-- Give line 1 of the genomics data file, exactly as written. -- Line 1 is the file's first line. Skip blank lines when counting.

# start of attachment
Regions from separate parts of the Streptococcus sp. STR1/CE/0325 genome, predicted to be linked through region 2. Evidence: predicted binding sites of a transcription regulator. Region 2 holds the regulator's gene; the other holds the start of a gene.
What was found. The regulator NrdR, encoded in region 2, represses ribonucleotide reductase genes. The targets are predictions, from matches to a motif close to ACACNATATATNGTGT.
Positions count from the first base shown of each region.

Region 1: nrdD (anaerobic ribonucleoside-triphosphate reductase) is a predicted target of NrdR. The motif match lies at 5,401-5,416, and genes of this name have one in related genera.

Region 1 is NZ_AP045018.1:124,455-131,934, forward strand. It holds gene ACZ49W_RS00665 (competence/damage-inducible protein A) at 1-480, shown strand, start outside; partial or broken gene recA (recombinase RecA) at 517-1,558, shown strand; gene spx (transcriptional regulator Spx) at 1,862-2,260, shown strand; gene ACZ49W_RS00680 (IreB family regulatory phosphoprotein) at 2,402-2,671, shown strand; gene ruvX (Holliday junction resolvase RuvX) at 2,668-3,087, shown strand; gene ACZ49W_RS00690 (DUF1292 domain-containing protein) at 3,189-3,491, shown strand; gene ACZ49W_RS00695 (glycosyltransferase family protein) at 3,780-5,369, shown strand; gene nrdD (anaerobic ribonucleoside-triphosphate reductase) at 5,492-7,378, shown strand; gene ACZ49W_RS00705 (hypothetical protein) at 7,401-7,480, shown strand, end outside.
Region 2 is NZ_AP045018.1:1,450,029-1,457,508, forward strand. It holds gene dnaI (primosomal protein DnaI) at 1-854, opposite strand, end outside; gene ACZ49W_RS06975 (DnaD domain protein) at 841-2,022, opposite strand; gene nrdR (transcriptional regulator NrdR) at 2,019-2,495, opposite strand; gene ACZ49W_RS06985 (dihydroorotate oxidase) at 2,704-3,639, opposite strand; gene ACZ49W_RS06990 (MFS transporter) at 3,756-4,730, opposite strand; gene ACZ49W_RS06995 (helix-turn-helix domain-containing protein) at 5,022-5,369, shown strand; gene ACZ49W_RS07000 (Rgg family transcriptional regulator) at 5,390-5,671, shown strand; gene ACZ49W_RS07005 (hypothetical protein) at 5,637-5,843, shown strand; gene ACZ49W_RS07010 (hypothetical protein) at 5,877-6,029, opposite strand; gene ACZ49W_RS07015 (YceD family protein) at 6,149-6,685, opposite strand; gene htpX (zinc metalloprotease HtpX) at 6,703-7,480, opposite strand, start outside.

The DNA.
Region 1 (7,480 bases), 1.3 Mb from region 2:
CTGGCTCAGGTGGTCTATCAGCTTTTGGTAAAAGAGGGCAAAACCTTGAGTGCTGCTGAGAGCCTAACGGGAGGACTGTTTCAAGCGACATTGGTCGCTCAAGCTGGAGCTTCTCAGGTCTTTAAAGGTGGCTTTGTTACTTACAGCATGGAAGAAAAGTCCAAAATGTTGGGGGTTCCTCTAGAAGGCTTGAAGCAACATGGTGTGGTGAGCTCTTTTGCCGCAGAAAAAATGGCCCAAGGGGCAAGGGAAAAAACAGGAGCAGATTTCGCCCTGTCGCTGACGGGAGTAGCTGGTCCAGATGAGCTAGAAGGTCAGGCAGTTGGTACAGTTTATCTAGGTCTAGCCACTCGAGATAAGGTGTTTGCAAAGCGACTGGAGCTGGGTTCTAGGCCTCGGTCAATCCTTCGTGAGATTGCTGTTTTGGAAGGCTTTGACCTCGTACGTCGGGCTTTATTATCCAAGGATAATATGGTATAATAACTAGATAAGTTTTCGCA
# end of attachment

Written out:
Regions from separate parts of the Streptococcus sp. STR1/CE/0325 genome, predicted to be linked through region 2. Evidence: predicted binding sites of a transcription regulator. Region 2 holds the regulator's gene; the other holds the start of a gene.